How To Fix SELinux Policy Error In Red Hat Enterprise Linux

by Sunny Hoi

So you’ve encountered a “Failed to load SELinux policy. Freezing.” error message during your system’s attempted boot of Red Hat Enterprise Linux Server.

You are getting this:



When the SELinux policy error message is displayed, your RHEL operating system is unable to boot and function correctly. This could be due to several factors such as misconfiguration to important files like /etc/selinux/config or installation of VirtualBox Guest Additions while having conflicting security policy selected during initial installation of RHEL.

It’s important to apply a fix as soon as possible, especially for mission-critical infrastructures.

There is no need to panic. I provide a proper tested solution below to fix and prevent this problem from occurring again:

Edit Linux Boot Configuration In Boot Menu

When you arrive at the boot menu, proceed to edit the boot configuration by:

  • Pressing ‘e‘ on your keyboard.

After you have pressed ‘e‘, you will see the boot content:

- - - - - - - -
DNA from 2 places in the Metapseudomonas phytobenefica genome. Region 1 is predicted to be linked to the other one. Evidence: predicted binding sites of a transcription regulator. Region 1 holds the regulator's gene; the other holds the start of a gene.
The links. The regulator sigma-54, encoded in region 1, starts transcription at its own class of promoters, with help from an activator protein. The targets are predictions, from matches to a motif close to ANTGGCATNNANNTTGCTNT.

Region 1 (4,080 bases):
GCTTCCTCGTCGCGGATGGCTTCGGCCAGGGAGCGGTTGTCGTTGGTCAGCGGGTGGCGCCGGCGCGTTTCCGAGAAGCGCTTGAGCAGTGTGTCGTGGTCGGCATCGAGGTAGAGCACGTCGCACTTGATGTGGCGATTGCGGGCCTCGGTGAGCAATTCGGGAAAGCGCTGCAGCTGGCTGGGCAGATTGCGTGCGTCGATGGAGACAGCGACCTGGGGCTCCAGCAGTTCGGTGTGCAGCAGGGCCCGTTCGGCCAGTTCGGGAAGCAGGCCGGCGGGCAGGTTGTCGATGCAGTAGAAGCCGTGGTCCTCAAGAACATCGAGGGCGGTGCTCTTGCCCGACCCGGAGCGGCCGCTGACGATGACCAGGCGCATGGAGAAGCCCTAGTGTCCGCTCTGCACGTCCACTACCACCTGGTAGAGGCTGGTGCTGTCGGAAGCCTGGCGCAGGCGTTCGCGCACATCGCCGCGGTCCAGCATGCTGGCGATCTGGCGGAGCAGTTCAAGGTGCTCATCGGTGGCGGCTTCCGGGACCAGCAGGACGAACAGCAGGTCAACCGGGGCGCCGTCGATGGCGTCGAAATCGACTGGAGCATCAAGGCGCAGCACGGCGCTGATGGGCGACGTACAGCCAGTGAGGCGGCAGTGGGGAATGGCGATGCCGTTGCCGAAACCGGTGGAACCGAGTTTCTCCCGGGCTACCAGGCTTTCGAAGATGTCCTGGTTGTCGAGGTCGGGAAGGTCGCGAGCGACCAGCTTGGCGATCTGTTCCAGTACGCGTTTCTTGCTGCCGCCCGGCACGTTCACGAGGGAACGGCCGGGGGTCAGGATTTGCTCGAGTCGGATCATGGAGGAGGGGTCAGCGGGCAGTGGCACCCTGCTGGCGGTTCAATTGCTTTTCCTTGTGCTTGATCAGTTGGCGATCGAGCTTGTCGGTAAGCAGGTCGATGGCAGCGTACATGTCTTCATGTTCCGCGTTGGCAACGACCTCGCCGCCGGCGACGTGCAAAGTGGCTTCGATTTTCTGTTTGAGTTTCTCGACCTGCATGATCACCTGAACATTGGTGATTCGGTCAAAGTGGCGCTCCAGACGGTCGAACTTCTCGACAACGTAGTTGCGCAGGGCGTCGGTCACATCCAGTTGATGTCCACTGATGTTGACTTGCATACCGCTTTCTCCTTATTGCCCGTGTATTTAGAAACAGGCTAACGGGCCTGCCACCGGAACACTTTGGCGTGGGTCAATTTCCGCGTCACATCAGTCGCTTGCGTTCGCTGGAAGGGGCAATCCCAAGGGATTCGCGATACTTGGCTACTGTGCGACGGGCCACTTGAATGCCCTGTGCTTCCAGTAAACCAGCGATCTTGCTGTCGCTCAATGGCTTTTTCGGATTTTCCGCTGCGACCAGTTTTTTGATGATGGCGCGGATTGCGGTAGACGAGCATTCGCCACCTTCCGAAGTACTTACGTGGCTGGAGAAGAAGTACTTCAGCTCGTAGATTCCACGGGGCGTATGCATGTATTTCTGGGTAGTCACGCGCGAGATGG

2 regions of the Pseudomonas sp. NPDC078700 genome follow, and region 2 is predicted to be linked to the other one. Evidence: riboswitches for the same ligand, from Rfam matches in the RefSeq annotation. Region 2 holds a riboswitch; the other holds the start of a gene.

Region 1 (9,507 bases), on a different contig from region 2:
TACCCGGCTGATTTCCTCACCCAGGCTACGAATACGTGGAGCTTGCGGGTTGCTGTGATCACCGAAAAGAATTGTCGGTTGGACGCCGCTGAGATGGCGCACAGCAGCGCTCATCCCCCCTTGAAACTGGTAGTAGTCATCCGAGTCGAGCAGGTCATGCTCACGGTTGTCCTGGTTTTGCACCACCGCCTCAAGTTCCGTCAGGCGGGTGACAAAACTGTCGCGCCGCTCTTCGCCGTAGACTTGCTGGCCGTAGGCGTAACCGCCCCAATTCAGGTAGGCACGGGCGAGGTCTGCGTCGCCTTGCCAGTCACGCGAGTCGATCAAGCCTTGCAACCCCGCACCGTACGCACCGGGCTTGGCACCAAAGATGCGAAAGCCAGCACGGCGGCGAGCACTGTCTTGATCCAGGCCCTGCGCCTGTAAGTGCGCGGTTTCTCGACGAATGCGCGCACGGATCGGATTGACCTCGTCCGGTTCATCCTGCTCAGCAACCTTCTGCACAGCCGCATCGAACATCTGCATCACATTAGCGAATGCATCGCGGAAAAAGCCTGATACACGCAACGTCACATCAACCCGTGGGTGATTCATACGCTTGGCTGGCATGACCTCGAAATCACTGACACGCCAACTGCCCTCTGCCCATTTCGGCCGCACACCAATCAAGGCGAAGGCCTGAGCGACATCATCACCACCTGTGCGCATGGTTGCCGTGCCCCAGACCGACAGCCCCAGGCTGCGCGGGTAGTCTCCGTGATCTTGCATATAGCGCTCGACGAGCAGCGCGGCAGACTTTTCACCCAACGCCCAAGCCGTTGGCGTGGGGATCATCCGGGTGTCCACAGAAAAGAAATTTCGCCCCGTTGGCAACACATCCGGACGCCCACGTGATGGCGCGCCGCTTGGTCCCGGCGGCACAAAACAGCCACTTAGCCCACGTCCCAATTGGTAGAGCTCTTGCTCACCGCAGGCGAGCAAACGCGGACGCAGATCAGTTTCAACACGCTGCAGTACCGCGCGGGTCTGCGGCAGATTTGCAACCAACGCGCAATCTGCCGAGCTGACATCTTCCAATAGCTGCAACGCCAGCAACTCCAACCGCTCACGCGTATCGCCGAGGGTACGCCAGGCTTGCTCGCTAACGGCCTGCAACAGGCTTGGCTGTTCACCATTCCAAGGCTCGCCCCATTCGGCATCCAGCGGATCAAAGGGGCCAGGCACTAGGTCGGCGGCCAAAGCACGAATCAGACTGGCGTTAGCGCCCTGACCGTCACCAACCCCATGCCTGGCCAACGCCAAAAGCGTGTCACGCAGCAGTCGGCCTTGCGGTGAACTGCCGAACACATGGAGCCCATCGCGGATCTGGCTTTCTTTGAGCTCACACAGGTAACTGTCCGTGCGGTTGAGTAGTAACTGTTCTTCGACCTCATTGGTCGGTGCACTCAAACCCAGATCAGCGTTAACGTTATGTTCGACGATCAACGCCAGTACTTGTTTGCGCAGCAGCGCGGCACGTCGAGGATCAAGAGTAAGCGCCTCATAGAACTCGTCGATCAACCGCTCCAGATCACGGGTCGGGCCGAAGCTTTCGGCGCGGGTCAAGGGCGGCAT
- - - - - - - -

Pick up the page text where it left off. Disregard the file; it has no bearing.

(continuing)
The next step is scrolling down using your arrow keys until you see a particular area of the boot content within the configuration as displayed below:


Edit the particular area of the boot content within the configuration by:

  • Starting with the linux16 section, add the parameter “selinux=0” after “crashkernel=auto” as shown below:


The parameter “selinux=0” means disabling SELinux and allowing the boot of RHEL server to succeed.

Press CTRL + X to start which lets you boot your server using the newly modified configuration.

At this point, your Linux system will have booted successfully without the SELinux Policy error message displaying again.

There are a few more steps that are need to be performed to ensure that this SELinux Policy error does not occur again:

Reinstall SELinux-Policy-Targeted

Proceed by opening a terminal and typing the following commands:

  • su
  • yum reinstall selinux-policy-targeted
  • touch /.autorelabel

Reboot your system by typing the following command into terminal:

  • systemctl reboot

After the reboot, check to see if the SELinux status is ‘enabled’ by typing the following command into terminal:

  • sestatus

Related Posts